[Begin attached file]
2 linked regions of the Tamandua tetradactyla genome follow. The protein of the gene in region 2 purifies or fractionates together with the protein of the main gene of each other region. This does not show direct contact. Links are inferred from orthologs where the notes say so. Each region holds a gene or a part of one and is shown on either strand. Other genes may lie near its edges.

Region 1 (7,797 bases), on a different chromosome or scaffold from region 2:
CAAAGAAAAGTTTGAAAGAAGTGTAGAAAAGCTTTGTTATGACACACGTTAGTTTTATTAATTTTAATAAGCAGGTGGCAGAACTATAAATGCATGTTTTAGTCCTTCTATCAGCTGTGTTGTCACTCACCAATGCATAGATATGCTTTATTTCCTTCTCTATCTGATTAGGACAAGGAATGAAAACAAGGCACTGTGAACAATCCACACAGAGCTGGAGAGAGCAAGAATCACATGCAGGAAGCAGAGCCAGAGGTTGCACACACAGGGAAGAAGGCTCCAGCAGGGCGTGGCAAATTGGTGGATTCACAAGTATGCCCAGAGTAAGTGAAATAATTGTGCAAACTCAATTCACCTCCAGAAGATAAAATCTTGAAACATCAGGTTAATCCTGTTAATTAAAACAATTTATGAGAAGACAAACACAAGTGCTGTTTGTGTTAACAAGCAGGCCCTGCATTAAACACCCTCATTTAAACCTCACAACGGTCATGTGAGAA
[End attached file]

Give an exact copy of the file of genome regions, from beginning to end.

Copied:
2 linked regions of the Tamandua tetradactyla genome follow. The protein of the gene in region 2 purifies or fractionates together with the protein of the main gene of each other region. This does not show direct contact. Links are inferred from orthologs where the notes say so. Each region holds a gene or a part of one and is shown on either strand. Other genes may lie near its edges.

Region 1 (7,797 bases), on a different chromosome or scaffold from region 2:
CAAAGAAAAGTTTGAAAGAAGTGTAGAAAAGCTTTGTTATGACACACGTTAGTTTTATTAATTTTAATAAGCAGGTGGCAGAACTATAAATGCATGTTTTAGTCCTTCTATCAGCTGTGTTGTCACTCACCAATGCATAGATATGCTTTATTTCCTTCTCTATCTGATTAGGACAAGGAATGAAAACAAGGCACTGTGAACAATCCACACAGAGCTGGAGAGAGCAAGAATCACATGCAGGAAGCAGAGCCAGAGGTTGCACACACAGGGAAGAAGGCTCCAGCAGGGCGTGGCAAATTGGTGGATTCACAAGTATGCCCAGAGTAAGTGAAATAATTGTGCAAACTCAATTCACCTCCAGAAGATAAAATCTTGAAACATCAGGTTAATCCTGTTAATTAAAACAATTTATGAGAAGACAAACACAAGTGCTGTTTGTGTTAACAAGCAGGCCCTGCATTAAACACCCTCATTTAAACCTCACAACGGTCATGTGAGAA